If you are a Millennial who went to school in the late 90's and early 00's, chances are you probably remember the Animorph books. Animorphs was a science fiction young adult book series written by Katherine Applegate and her husband Michael Grant and published by Scholastic from June 1996 to May 2001.
The books were about five teenagers who take a shortcut through a construction site one day after school and end up meeting an alien called Elfangor-Sirinial-Shamtul. Elfangor is part of a race called the Andalites. He explains that he is a war prince among his people and that the Andalites have been fighting a war against a parasitic race of aliens called the Yeerks who have been spreading across the galaxy invading planets and taking over people as hosts.
Elfangor explains that the Yeerks have made it to Earth and have been secretly taking over people's bodies and using them as hosts. He warns the kids that the Yeerks will not stop until they've taken every person on Earth as a host and can claim the planet as their own. He gives the kids a weapon to fight the Yeerks with called morphing.
Morphing allows the kids to be able to absorb the DNA of other living creatures and take their form but only for 2 hours. If they go past the 2-hour time limit they will be stuck in that shape forever. The other risk of morphing is that the animal's natural instincts can sometimes overpower their human brains. The kids decide to use their powers to fight back against the Yeerk invasion of Earth as a small guerrilla force.
They call themselves the Animorphs (which is short for animal morpher).
Animorphs spanned 54 books and 10 companion books and was adapted into a television series for kids which ran from 1998 to 1999. The Animorphs consisted of Jake (the leader), Marco (the comedic relief), Rachel (the most blood-thirsty), Cassie (the least violent), and Tobias (who becomes trapped in a re -tailed hawk morph) and Ax (the little brother of Elfangor and the only Andalite left on Earth helping the Animorphs in their fight against the Yeerks). Each of the main characters take a turn narrating each of the books and the front covers featured one of them morphing into an animal. The main themes of the books are war, morality, violence, genocide, innocence, human rights, kindness, understanding and identity.
I am 34 years old. Like many people my age, I grew up reading and enjoying these books. Last year I decided to re-visit them as an adult. I was a bit apprehensive about returning to the world of the Animorphs. Would I be able to enjoy the books as an adult? Was it really a good idea to return to something I liked as a kid and re-evaluate it through the eyes of a much more critical adult? To my surprise, I loved the books. I got pulled right back into them. The writing style is made for teens and is very juvenile and the books are pretty outdated now, but that didn't bother me. The story and the characters was what pulled me back in. Oh and nostalgia of course.
The thing I really like about Animorphs as an adult is how the main cast of characters (who at the start of the series are somewhere between 12 and 13 years old) are able to handle the frightening situation that they are in without the help of adults.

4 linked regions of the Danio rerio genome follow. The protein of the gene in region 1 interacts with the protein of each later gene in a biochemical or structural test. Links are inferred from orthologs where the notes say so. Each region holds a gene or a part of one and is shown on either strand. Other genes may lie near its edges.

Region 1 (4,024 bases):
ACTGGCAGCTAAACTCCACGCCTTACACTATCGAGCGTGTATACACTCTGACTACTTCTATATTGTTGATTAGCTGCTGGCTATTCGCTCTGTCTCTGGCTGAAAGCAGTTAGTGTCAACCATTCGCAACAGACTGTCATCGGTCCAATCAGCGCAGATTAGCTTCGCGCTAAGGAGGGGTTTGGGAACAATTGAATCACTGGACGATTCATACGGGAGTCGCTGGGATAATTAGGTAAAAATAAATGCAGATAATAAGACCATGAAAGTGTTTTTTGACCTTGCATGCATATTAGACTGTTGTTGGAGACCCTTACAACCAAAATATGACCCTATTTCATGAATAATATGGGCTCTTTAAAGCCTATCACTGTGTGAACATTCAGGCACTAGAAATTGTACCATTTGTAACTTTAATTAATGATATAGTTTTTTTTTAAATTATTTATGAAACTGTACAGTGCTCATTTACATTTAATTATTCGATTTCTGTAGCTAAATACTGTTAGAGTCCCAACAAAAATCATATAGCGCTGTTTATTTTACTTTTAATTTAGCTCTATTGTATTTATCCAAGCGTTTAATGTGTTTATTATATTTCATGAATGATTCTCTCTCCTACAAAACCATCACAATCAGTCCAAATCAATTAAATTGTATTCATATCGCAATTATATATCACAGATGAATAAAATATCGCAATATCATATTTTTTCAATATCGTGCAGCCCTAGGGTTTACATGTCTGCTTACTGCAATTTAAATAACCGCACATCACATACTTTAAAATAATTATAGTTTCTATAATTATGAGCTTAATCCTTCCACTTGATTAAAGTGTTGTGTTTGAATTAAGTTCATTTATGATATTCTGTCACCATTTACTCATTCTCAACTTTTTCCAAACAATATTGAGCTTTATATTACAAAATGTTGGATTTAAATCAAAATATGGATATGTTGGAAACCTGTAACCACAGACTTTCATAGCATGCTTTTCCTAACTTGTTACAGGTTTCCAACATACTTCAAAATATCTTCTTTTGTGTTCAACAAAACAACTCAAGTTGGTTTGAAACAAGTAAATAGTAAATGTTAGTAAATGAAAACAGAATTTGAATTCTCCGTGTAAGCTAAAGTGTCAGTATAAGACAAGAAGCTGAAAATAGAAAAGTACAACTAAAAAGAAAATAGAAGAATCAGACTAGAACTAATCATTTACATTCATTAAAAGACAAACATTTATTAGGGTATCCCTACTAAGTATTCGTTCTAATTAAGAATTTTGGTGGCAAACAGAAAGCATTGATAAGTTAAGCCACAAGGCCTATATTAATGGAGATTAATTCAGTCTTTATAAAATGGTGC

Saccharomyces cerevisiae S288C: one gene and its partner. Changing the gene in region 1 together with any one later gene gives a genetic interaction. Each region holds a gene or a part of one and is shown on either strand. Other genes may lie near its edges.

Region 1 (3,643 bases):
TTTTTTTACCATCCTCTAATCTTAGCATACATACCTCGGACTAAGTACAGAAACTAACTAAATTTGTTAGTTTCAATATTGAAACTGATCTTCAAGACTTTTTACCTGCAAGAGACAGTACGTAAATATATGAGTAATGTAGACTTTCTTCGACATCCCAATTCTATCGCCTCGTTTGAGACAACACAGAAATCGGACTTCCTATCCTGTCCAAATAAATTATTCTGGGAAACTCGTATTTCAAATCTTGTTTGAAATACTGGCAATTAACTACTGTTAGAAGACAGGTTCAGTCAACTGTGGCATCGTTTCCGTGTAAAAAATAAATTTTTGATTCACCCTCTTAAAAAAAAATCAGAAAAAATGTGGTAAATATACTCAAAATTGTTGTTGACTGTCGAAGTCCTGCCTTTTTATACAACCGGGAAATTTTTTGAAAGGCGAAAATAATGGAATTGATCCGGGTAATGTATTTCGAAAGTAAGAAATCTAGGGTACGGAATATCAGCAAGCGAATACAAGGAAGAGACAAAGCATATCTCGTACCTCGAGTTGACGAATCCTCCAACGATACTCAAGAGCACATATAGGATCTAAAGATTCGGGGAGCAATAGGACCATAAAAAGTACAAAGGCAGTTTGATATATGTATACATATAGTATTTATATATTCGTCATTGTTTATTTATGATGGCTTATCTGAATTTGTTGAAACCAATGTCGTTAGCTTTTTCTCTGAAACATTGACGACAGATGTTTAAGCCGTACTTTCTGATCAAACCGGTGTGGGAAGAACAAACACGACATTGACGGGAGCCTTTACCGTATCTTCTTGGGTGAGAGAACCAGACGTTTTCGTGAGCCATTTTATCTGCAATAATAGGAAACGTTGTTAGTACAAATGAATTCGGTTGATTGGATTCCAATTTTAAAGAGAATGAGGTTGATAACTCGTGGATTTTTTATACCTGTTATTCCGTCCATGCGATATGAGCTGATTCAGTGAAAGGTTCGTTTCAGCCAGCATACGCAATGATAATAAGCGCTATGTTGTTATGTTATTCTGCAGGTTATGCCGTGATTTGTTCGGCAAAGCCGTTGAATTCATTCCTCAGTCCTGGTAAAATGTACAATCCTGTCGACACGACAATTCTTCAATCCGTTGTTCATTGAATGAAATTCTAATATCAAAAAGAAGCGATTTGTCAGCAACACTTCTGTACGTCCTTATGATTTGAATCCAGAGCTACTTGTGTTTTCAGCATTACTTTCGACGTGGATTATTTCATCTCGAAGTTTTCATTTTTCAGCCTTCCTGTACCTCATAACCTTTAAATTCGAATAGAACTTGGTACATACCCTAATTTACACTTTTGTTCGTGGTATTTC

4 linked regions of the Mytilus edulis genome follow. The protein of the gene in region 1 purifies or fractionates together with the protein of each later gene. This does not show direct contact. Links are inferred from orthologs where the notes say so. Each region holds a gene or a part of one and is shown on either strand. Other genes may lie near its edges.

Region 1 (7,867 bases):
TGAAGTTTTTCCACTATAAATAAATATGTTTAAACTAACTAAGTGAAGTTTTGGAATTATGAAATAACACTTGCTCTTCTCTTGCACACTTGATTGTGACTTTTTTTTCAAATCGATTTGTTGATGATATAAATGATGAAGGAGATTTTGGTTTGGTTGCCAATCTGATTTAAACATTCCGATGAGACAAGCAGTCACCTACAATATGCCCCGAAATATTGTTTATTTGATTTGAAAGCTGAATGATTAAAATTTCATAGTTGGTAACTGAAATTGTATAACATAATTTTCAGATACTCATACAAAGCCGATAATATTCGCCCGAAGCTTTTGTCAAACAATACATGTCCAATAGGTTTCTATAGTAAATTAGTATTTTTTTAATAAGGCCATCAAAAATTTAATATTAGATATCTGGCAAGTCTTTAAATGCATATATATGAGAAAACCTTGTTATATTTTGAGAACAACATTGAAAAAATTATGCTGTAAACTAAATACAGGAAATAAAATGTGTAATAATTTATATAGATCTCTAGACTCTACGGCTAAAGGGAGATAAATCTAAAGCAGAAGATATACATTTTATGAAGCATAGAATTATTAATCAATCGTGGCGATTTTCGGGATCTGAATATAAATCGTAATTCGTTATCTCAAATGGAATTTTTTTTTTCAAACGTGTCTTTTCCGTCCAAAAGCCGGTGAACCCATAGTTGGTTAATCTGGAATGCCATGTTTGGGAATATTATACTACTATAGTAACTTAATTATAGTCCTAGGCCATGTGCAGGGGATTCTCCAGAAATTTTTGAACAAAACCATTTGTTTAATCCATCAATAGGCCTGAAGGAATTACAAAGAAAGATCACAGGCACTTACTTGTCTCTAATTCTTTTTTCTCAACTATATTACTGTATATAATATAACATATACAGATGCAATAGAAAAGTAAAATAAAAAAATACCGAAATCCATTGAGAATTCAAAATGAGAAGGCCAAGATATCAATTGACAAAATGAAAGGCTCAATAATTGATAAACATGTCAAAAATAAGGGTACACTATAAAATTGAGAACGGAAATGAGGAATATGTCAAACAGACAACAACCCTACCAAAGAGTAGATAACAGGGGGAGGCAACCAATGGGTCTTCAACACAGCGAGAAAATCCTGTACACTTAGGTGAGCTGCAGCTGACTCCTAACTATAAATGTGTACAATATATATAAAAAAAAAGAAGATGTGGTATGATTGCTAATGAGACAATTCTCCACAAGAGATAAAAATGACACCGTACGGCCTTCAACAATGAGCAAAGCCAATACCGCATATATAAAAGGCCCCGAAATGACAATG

When I was a kid there was no 24-hour news cycle and helicopter parenting was not much of a thing. Kids biked places on their own, walked themselves to school and back again, were left at home on their own, waited in cars by themselves and hung out at shopping centres with their friends after school. Mobile phones were not that common, social media hadn't been invented yet, and most adults had no idea how to send an email. We had a lot of freedom. It was great.
Things are pretty different today. Kids don't have the same amount of freedom that we had as kids. The parents of today think that kids need constant supervision. Our kids are babied and sheltered and kept from doing things on their own.
When I re-read Animorphs as an adult it really struck me for the first time just how young the characters all were. Imagine you are a kid and you knew that the world was being invaded by aliens but you can't tell a single soul because you didn't know who you could trust. How horrifying! But somehow, the Animorphs keep it together.
One thing that really impressed me about these books was the character development. Jake, the leader of the Animorphs, starts off as a scared little kid who is reluctant to lead the group and to make decisions for everyone else. As time passes, he grows into the role and becomes more confident, mature and forceful. The reader gets to see him grow up and go from a boy to a battle-hardened warrior.
Cassie is another fascinating character in the group. Gentle and peaceful, Cassie is the most reluctant in the group to kill. Her morals force her to make a lot of difficult decisions throughout the series, which at times threaten her friendships with the others. I think Cassie is the bravest in the group because she manages to hold onto her humanity throughout the books in the face of horrible violence.
When I was re-reading Animorphs I sometimes forgot how young the characters were supposed to be. As adults, we want to shelter and protect our kids from harm. But what if by doing that we're doing more harm than good? The Animorph books are just fiction but I think there is an important message buried in there and that is not to underestimate our kids and what they're capable of achieving on their own.